AoC reveals 14 per cent Level 1 learner drop
Colleges have revealed a 14 per cent drop in Level 1 learners, new figures from the Association of Colleges (AoC) have revealed.
Although the AoC’s data arrives from only a sample of colleges – 116, which is around one-third of its membership – it mirrors figures in their October survey and is also likely to be similar to an updated version due in January.
The new recruitment report, which was issued as the government announced record numbers of 16-24 year-olds considered NEET yesterday, gives an initial snapshot of recruitment within the sector in the 2011/12 academic year.
It is based, the AoC say, on “anonymised Individualised Learned Records submitted to the MiDES data server immediately prior” to November 11, which is around three weeks prior to the official submission to the Data Service.
Key Findings: 16-18 year old
- 16-18 year old learner numbers in the sample declined by three per cent between 2010/11 and 2011/12. However, the recruitment pattern, the AoC say, was “quite varied” across the country with more than 36 per cent of colleges reporting an increase in enrolment numbers and around 64 per cent a decline.
- The was a significant variation in recruitment patterns between different regions with the South East seeing the smallest decline and Greater London and the Eastern Region seeing the largest falls.
- 16-18 year old learner numbers fell sharply in the most deprived areas in the country with declines of between five per cent and six per cent.
- The fall in male learner numbers was greater than the fall in female learners.
- Subject areas which saw the largest declines included Information and Communications Technology, Leisure Travel and Tourism and Art, Media & Publishing. Learner numbers fell only slightly in Health, Public Services & Care, Engineering and Business.
- Level 1 learner numbers declined by more than 14 per cent and Level 2 learner numbers by around four per cent. Entry Level learner numbers increased, whilst Level 3 learner numbers remained fairly static.
Key Findings: Adult
- Adult learner numbers in the sample declined by 12 per cent between 2010/11 and 2011/12. However, the recruitment pattern, the AoC say, was again “quite varied” across the country with more than 21 per cent of colleges reporting increases in enrolment numbers and around 79 per cent a decline.
- Theew was a significant variation in recruitment patterns between different regions with the South East seeing the largest decline and the North West seeing the smallest fall.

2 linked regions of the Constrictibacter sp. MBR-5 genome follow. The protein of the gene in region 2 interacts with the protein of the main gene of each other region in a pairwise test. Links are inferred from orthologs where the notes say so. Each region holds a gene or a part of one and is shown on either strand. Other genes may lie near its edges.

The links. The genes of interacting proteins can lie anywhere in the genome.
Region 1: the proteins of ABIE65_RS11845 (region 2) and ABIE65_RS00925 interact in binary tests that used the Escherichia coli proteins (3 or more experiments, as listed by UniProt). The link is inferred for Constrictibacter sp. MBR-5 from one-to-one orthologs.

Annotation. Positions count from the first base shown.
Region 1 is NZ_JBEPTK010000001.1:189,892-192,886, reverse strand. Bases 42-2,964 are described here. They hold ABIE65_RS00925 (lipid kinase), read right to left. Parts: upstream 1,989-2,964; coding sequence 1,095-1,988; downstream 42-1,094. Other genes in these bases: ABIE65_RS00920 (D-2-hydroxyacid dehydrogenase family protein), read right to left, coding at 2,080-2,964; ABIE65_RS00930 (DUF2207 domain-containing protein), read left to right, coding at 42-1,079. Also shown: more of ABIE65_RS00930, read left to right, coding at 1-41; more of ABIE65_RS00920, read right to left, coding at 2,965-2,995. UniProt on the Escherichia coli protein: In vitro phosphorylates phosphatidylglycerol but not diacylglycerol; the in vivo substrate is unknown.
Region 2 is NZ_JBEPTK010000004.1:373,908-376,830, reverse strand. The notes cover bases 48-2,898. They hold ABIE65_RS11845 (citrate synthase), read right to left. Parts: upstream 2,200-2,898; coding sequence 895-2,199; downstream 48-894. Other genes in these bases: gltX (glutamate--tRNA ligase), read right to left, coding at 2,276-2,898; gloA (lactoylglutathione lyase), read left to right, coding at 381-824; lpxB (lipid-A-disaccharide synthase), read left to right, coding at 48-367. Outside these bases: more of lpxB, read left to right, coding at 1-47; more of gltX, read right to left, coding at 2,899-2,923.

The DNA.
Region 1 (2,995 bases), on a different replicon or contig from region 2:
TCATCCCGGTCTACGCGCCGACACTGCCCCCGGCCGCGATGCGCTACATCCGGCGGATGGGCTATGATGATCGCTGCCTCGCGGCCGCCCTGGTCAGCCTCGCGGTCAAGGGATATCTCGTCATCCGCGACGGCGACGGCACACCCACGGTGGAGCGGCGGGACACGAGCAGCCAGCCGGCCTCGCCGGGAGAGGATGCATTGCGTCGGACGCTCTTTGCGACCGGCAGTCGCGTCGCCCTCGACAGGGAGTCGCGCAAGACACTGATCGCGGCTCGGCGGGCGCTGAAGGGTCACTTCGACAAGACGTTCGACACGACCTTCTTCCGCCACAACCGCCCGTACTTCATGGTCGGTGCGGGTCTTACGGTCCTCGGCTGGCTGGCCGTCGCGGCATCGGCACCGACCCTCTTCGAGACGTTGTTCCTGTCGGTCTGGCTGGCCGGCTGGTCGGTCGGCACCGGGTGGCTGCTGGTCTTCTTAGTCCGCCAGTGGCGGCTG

- Adult learner numbers fell sharply in the least deprived areas in the country with declines of more than 20 per cent in the most affluent wards.
- Subject areas that saw the largest declines included Art, Media & Publishing, Engineering and Construction.
- The largest decline in learner numbers was at Level 3, but declines occurred at all levels.
Martin Doel, AoC chief executive, said: “These (NEET) figures add weight to the results of our October survey of colleges and a new set of interim enrolment figures collected from colleges – both of which suggest there has been a fall in the number of students leaving school with low levels of qualifications starting at college this year.
“The new enrolment figures show a 14 per cent drop in Level One (basic skills and pre-GCSE course) students among member colleges.
“Sadly, if these young people are not studying at college they are likely to become NEETs; most schools do not provide the types of courses they need, and work-based learning routes are also likely to be closed to them.”
However, Mr Doel, said it is “not clear yet exactly” what is behind the rise in NEETs for some age groups and the fall in enrolmemts.
But he added: “Local authority transport cuts, the loss of the Connexions service and the Education Maintenance Allowance, together with worries on higher education costs and the general economic situation, may play a part in young people’s decisions but there does need to be more research on causes and effects.
“In the meantime, we would want to continue our dialogue with government about how to mitigate the impact of any unintended consequences of policy and funding changes on students and their families.”